5. “A Monster Calls” (2016) dir. J.A. Bayona

Arguably the smallest scale film on this list, “A Monster Calls” is an introspective meditation on catharsis and healing. At its core is a story about a boy’s (Connor, played by Lewis MacDougall) journey to accepting the inevitable fate of his terminally ill mother. The story enhances the audience’s understanding of Connor, peeling back the five stages of grief, through the appearance of a monster (voiced by Liam Neeson) in Connor’s imagination who teaches him parables with unexpected messages. “A Monster Calls” is an incredibly therapeutic film that tackles such deep themes of child trauma, loss, and confusion.

4. “Harry Potter and the Deathly Hallows: Part 2” (2011) dir. David Yates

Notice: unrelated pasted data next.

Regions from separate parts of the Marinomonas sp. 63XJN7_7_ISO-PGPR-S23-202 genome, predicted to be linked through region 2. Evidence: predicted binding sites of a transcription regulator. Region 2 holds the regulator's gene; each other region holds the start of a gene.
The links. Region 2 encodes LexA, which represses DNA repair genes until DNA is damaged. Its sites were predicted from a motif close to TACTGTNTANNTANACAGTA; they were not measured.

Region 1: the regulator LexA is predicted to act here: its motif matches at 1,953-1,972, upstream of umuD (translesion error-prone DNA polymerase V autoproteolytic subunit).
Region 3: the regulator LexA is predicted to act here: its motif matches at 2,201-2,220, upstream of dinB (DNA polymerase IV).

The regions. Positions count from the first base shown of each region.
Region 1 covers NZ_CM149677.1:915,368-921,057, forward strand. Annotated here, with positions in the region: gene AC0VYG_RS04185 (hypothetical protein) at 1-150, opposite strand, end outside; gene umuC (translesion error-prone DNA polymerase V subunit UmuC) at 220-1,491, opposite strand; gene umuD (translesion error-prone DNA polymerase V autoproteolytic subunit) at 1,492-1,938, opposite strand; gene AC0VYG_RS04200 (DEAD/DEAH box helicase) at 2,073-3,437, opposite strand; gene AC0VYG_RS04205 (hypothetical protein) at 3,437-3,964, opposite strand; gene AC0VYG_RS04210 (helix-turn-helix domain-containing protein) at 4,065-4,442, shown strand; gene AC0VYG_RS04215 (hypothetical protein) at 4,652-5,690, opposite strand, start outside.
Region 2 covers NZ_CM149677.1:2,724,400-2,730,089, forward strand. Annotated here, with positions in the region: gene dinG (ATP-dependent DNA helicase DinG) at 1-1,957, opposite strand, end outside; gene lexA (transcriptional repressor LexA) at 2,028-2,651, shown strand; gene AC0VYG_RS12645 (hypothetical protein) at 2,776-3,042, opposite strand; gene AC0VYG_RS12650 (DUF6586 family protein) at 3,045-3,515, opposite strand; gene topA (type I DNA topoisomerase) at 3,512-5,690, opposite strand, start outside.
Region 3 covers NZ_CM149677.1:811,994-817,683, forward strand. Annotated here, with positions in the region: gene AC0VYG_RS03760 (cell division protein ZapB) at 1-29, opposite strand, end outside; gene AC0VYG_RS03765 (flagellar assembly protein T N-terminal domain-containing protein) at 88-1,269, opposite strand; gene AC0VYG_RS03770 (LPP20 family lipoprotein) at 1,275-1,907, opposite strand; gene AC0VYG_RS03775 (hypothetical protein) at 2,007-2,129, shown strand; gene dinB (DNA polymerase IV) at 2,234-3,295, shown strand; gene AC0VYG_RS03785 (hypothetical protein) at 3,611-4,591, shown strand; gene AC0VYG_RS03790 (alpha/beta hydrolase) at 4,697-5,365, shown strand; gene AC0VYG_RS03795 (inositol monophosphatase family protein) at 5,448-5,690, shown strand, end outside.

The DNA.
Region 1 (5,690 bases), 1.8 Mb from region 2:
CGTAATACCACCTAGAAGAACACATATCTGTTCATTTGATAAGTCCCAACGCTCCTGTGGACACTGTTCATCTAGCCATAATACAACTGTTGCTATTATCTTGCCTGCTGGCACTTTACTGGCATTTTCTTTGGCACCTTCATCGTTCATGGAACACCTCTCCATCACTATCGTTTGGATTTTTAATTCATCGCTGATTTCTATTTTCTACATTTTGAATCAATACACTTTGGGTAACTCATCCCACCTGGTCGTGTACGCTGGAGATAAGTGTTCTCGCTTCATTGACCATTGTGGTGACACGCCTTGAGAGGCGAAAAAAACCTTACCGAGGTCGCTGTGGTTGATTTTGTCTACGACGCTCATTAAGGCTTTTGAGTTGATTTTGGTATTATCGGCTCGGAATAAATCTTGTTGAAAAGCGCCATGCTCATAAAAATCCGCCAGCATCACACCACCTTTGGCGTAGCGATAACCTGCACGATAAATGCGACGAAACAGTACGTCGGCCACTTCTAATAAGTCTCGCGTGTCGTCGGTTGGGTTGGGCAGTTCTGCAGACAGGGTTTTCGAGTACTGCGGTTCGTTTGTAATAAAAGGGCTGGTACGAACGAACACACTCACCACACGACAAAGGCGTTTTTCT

The final film of a storied franchise (that has since underwhelmed with its “Fantastic Beasts” continuation), “Deathly Hallows: Part 2” ends one of the most successful film franchises in a satisfying fashion. Yates walks the delicate balance between overdone spectacle and fan service, from the bombastic hour-long battle for Hogwarts to ticking all the necessary narrative beats of Rowling’s children’s classic. Yates and Rowling effectively find new ways of incorporating prior aspects of the series' mythology so viewers never feel lost, but rather like they're learning in a world that feels tangibly lived-in.

3. “Hugo” (2011), dir. Martin Scorsese